The “honesty spectrum” has very little to do with the personal integrity of individuals. It has to do with the checks and balances, or lack thereof, built into particular professions. Lawyers, unlike virtually any other group, have a code of conduct and ethical behavior. Truth telling is drilled into them, starting in law school ethics courses, continuing with morals standards for entry into state Bars, followed by a lifetime of monitoring through enforcement by peers, the judiciary and various disciplinary bodies governing lawyer conduct. If a trial lawyer is not truthful, if you can’t believe what he or she says, the attorney will lose credibility with the judiciary, become a less effective advocate, and as a result his or her practice will suffer. Truthfulness may or may not be a personal trait that draws individuals to the legal profession, but it is a generally required trait due to the checks and balances inherent in the system. Of course, it is sometimes said by the uninformed that lawyers are taught to lie. In actuality, lawyers are taught to recognize the line between truth and lie, and to never cross it. Creative advocacy is the opposite of, not an example of, untruth.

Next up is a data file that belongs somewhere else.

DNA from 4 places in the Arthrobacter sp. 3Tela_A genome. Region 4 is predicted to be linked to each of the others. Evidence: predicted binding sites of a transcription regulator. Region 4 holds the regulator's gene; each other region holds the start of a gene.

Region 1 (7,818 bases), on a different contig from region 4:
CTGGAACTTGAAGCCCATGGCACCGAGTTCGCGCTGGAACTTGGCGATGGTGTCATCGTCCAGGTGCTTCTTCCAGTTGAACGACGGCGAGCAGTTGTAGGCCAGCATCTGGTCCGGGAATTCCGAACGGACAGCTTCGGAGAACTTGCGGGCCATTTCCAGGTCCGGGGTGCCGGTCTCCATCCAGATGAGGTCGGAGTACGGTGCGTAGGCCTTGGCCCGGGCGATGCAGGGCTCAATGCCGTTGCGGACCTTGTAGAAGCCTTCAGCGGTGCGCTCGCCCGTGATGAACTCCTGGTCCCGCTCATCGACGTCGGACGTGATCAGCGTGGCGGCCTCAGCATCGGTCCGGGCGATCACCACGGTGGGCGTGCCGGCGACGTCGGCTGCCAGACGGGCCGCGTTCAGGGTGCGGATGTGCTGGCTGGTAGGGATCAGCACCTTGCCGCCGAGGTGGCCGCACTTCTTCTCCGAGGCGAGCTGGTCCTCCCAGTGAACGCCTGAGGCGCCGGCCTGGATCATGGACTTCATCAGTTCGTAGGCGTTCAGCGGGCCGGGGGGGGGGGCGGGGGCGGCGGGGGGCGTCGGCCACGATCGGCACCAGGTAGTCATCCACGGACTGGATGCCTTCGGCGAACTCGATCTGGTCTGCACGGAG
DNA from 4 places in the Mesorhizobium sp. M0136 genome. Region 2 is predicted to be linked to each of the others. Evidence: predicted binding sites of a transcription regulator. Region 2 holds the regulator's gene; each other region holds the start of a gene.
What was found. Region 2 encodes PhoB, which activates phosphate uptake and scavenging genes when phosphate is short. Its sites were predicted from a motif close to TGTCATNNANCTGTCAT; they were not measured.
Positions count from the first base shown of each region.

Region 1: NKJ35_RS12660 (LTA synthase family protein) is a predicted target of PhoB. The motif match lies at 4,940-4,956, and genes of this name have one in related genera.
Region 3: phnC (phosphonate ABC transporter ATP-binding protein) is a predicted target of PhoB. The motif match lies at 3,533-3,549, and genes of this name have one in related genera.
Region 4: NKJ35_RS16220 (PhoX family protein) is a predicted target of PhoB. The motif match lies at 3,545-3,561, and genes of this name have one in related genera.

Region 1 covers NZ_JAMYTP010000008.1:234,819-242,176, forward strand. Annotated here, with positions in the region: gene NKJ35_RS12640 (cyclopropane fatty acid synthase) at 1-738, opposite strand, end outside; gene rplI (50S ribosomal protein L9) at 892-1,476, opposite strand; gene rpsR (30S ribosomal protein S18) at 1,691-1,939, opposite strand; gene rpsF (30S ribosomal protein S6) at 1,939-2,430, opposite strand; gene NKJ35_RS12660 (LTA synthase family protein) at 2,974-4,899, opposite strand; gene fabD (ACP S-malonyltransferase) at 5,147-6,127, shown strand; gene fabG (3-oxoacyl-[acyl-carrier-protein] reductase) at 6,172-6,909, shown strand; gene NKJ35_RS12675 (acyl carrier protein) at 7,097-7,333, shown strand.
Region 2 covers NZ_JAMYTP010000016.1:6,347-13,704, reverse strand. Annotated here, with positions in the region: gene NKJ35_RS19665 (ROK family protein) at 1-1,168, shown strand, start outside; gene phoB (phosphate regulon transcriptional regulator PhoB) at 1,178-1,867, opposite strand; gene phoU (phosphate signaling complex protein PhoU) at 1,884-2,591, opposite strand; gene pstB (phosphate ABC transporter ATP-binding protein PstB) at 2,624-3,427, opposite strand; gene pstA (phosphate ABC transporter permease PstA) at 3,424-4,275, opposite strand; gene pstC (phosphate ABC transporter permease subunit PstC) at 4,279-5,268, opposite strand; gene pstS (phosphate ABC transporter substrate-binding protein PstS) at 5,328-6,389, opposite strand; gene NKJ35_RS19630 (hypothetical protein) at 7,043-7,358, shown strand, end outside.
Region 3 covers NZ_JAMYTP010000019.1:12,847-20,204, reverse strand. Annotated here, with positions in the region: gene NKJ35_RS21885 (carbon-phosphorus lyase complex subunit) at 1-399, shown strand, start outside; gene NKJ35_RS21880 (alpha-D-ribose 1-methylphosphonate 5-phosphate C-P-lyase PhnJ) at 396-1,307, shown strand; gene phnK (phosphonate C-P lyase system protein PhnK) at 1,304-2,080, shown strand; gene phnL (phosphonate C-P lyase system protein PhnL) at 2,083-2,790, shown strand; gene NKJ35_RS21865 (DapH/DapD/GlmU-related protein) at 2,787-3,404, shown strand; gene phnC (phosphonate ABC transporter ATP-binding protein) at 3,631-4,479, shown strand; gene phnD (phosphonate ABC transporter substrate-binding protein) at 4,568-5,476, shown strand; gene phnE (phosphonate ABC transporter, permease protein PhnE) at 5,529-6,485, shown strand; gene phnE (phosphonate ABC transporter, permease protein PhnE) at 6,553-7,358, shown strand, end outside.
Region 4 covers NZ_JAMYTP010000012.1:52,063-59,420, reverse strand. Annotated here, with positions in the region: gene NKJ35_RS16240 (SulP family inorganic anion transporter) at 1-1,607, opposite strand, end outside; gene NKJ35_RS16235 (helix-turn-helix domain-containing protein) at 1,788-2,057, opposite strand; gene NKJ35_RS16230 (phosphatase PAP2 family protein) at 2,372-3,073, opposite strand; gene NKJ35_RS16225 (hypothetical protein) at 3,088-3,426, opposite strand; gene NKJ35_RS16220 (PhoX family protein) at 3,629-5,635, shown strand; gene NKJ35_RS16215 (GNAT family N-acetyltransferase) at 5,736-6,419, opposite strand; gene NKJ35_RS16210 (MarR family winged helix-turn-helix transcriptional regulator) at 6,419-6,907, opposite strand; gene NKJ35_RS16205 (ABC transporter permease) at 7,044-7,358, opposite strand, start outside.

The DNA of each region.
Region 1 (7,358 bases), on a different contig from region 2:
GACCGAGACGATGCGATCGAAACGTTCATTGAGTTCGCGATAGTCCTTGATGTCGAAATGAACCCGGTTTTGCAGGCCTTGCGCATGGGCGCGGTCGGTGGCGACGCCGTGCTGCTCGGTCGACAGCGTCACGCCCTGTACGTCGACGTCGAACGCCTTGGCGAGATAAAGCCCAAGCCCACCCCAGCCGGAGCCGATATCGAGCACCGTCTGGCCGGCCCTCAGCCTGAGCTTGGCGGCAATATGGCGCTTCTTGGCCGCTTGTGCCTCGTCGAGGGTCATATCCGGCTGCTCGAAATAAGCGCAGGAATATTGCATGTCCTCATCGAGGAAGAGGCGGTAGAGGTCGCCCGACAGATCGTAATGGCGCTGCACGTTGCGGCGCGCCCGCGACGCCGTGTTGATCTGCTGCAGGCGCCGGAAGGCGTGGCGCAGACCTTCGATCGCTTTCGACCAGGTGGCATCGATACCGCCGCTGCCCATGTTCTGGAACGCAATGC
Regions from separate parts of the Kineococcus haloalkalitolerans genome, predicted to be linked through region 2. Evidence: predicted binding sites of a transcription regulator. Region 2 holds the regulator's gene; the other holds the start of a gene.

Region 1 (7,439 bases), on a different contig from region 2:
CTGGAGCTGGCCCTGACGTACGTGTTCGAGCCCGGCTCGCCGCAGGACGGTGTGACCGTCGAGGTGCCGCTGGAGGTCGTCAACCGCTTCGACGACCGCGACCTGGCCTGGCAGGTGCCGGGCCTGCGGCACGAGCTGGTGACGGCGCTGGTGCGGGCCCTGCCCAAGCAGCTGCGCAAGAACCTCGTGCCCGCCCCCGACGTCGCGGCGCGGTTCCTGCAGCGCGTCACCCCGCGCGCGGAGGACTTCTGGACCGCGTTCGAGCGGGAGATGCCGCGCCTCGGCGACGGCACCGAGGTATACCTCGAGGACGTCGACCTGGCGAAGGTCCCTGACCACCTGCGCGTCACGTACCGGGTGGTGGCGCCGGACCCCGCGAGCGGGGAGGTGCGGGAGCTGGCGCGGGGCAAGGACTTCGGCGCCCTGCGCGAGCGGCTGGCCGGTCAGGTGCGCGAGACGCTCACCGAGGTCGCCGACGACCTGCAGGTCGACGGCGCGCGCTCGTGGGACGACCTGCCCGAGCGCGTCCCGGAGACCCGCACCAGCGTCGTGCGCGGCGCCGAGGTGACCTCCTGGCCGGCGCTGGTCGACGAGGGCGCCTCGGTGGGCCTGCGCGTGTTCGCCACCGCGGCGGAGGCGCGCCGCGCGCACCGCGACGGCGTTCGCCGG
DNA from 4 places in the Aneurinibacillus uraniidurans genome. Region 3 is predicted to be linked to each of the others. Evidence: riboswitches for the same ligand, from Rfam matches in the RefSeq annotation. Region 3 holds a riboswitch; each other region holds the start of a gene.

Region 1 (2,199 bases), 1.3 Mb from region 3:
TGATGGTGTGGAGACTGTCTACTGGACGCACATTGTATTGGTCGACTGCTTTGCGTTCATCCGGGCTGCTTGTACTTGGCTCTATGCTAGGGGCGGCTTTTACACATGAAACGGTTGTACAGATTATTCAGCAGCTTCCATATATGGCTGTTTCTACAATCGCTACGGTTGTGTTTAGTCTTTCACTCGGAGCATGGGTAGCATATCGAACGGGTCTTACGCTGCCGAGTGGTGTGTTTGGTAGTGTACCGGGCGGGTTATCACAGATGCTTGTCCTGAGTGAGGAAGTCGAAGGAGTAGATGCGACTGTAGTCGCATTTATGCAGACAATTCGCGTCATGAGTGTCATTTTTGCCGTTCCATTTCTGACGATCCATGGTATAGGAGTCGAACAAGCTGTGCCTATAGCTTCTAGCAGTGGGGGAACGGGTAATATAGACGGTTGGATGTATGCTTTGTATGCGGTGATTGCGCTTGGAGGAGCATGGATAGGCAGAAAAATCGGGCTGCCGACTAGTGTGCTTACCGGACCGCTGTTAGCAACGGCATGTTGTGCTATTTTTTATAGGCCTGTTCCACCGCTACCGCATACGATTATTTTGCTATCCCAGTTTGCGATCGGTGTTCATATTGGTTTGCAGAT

So, what about politicians? Probably due to the pressures of their profession they aren’t as honest as the typical lawyer needs to be, but are more honest than the typical businessman has to be. Unlike the rest of us, if politicians aren’t truthful, there are three external factors ready, willing and able to expose their lies. The first check on politicians’ truthfulness are the opponents that will campaign against them. The second check is the press. The ultimate check is rendered by the electorate. Can politicians be dishonest and get away with it? Of course. But it takes a lot of effort and usually a lot of money to overcome their opponents, and the media, to convince the electorate to vote for them despite their lies. Remember what a log-splitting lawyer, turned politician, told us a long time ago, “You can fool all of the people some of the time, and some of the people all of the time, but you can’t fool all of the people all of the time.”

A common criticism of today’s politicians is they use their positions to economically profit and that they bow to pressures from interest groups. All that is generally true and an increasing problem, but they nevertheless still fall in the middle of the truthfulness spectrum between lawyers and businesspeople.